Michael Yum of PM Studios knows that he and his Korean colleagues at Pentavision are facing an uphill battle in the west, but they’ve also got every reason to remain optimistic. The rhythm genre, while finally hitting its retail ceiling, is still red-hot and its anyone’s guess as to what the next, big hit will be. In Korea, it’s already occurred as the humble DJ Max Portable series of PSP rhythm titles have garnered a huge following in a short space of time. Armed with both an arcade release in DJ Max Technika and the highly anticipated US arrival of DJ Max Fever, Yum hopes that the word-of-mouth campaign that made DJ Max an import success will continue to fuel their advances in the western world. We caught up with Mr. Yum on the campus of UCLA, where DJ Max Technika’s was facing a public test.
The Escapist: Unless you’re living in California or Texas, the arcade scene tends to be non-existent here in the United States, so the question on the mind of your average gamer is, “Why put so much effort into a US release of an arcade game?”
Michael Yum: Well, I suppose it’s pretty much for the fans. We also want to help in the revitalization of arcades. Companies like Capcom, Konami and Activision, they’re all trying really hard at the moment and so we don’t see each other as competition in this market. Obviously, it’s a different story when it comes to consoles. In the arcades though, we all want to help each other make the games successful here, so we hope to help revitalize arcades and bring a lot of new console games over here in the process. That’s why we decided to go all out and include the network leader boards, a new interface like the Nintendo DS that’s all touch-screen and for a game that looks very appealing to casual players, but it has all the elements hardcore gamers are looking for.
I know it’s pretty much a dying market, but when Designer Park came up with the idea for Technika, we couldn’t bring it out for any other system. With the Nintendo DS, the screen is very small and it doesn’t have multi-touch capabilities, so this is pretty much it.
TE: Has that become a problem? Or was Technika developed with the thought of, “Well, this is just going to remain in the arcades.”
MY: Yes, exactly, we started developing DJ Max Technika even before the iPhone really took off. We didn’t even think about Nintendo DS. There’s a lot of piracy in Korea, especially for the Nintendo DS. Sure, it’s bad with the PlayStation Portable as well, but not nearly as so on the DS. In Korea, a lot of the hardcore gamers have the PSP, but there are also lots of people buying them to watch movies on the subway, or television using the TV tuner, stuff like that. But with the DS, even the most casual users are buying these R4 chips and bootleg games.
There is a possible port of DJ Max Technika coming in the future though. We’re currently developing a title for the Nintendo DS and experimenting with the iPhone as a possible device. Should everything work out then we could have a universal ranking system for Technika. Maybe some players will want to play it in the arcades because they can pull off the chains better than on their DS, stuff like that. We still have a lot of work to do on figuring it all out as with the Nintendo DS, it only allows for one touch at a time. The screen is also very small and everyone is worried about how the graphics will turn out. We don’t want to dumb down the game or anything like that, so we’ve got some work ahead of us.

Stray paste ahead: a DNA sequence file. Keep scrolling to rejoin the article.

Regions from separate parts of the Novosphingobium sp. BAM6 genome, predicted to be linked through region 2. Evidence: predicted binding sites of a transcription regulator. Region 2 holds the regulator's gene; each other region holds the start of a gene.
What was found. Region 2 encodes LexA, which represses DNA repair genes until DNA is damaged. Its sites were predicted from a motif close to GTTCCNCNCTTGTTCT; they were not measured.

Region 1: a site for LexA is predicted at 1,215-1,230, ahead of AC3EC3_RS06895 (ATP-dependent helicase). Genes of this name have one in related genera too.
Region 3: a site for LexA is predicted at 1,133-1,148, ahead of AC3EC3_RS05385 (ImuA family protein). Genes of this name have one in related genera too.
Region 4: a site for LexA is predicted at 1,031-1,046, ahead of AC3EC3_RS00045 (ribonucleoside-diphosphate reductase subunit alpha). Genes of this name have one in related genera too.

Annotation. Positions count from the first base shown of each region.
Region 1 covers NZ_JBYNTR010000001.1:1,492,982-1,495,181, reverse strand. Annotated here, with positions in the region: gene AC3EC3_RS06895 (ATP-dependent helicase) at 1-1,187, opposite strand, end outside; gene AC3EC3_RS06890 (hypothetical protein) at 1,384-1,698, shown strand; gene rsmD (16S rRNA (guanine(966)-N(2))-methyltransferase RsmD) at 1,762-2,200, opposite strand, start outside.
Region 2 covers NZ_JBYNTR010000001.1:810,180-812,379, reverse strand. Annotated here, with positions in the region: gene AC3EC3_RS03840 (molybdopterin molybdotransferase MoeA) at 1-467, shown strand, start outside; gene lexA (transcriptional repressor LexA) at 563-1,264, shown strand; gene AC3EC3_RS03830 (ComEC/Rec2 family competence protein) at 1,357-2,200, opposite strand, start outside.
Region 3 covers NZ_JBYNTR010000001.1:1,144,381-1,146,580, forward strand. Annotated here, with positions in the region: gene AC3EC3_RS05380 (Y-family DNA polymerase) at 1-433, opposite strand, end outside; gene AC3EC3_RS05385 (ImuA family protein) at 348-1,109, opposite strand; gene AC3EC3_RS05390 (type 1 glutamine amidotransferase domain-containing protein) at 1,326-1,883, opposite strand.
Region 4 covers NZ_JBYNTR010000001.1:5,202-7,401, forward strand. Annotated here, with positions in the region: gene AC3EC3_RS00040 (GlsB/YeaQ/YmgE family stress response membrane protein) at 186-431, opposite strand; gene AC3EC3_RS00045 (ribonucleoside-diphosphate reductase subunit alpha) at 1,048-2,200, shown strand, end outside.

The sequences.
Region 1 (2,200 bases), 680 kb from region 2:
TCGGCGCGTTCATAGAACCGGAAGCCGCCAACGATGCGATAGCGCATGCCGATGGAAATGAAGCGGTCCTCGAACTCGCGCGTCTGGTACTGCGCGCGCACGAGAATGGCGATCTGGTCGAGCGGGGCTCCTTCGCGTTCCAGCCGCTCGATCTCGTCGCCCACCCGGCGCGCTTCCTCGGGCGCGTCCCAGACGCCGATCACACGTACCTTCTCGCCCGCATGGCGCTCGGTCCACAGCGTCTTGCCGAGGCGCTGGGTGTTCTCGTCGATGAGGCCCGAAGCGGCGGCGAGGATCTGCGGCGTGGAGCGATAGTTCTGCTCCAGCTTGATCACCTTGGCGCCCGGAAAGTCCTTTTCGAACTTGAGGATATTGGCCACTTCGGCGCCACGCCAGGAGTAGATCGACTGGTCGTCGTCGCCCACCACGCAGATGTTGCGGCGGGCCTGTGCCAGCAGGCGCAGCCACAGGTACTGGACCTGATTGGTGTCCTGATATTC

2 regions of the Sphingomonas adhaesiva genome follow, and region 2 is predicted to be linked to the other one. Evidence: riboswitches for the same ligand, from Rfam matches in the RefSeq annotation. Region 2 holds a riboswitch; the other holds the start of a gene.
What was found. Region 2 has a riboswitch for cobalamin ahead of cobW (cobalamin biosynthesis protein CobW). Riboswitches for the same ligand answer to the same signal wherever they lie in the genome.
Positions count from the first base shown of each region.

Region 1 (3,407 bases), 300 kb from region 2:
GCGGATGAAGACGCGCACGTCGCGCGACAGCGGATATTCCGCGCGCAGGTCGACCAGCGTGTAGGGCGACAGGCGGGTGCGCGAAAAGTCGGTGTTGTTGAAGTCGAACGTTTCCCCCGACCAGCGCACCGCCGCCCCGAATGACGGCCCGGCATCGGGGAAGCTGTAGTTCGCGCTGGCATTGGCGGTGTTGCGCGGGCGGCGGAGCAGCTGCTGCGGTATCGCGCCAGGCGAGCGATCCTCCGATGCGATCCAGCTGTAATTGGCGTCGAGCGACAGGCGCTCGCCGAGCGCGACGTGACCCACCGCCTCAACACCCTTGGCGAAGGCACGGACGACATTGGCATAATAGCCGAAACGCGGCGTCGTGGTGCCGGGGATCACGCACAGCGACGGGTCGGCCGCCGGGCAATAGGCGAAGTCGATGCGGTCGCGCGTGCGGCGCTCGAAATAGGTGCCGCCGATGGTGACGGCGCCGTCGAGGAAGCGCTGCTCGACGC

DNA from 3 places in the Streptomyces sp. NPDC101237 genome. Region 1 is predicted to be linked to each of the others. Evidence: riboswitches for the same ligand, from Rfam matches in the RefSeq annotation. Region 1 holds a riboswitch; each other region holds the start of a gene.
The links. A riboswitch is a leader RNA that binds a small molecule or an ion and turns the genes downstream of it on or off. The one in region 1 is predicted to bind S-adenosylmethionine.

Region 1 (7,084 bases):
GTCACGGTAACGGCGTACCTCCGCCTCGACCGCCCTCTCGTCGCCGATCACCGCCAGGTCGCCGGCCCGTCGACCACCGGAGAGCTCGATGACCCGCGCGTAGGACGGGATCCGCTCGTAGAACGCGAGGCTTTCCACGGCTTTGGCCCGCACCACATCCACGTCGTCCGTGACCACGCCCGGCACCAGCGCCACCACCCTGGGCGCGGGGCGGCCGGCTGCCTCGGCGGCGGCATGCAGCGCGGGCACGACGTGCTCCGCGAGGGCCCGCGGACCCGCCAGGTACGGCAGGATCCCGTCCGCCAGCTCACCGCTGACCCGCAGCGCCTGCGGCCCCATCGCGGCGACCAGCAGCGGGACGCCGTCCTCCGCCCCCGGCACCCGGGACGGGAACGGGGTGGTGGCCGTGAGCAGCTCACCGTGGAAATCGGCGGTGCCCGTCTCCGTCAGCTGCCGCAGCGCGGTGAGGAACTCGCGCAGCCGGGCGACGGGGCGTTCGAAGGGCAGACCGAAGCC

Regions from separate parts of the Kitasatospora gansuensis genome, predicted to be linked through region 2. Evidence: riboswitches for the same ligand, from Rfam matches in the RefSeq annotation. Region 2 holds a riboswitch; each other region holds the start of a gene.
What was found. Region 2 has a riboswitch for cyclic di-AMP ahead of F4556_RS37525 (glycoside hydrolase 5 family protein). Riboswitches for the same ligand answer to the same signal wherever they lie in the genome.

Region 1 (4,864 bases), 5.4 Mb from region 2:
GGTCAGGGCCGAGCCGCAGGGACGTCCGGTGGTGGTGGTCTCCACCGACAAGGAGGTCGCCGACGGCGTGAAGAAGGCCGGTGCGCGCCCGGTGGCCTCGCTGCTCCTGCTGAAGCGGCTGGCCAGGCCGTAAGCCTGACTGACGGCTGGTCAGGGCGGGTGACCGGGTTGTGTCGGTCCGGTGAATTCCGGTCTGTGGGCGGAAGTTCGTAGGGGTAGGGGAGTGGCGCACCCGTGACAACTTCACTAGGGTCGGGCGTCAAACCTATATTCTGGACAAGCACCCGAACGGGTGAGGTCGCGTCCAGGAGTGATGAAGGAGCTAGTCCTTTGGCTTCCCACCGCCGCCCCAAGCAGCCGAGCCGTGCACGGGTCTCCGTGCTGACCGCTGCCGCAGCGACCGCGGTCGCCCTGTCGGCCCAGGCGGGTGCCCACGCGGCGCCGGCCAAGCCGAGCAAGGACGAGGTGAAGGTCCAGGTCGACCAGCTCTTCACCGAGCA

TE: Where did the original idea for a touch-screen DJ Max begin?
MY: We began working on a DJ Max arcade game and we experimented with a few different ideas. We had the classic DJ Max Portable style game with the buttons and everything. We had another game called Project AM that was less interactive than Technika, but it was geared towards a more casual audience. Director Park at Pentavision had an idea for a touch-screen game and the producer, ponGlow, wanted to see what he was thinking and so it allowed him to create a prototype of what would become DJ Max Technika.
Everybody at Pentavision fell in love with it, so they invited us at PM Studios to come see and we were floored. We thought, “Oh wow, this is amazing. Let’s hurry up and do this.” Everything happened very fast after that. All it took was one idea and the game was green-lit right there.
TE: What is that relationship like between Pentavision and PM Studios?
MY: We were interested in bringing DJ Max Portable and DJ Max Portable 2 and all their other games over to the US, and when we talked to them we said that we’d like to introduce the game to the States and give it to them from the beginning, but we don’t want to charge them the full price. So what we decided upon was to make it a hybrid, best-of version called DJ Max Fever, but we also recognized that people wanted extra features. Since the game was so heavily imported to the United States, we wanted to add new content as well, so right before we were about to release DJ Max Fever we found ourselves with new songs.
In Korea, Pentavision has been working on the sequel to Portable 2 called DJ Max Black Square. So we said, let’s just give them something new by adding the Black Square engine to Fever. No one really knows what that is [laughs], so I’ll just tell you a little bit about Black Square. It features a new, green note that allows players to control the background music. So not only can you play the beats, but you can change the background music as well. It also features a new freestyle mode where you can push any button to match the beat, but it gets harder as you go along because you have to play with a lot of different combinations or your points will go down. We decided it was best to delay the release of DJ Max Fever until January to add all of this.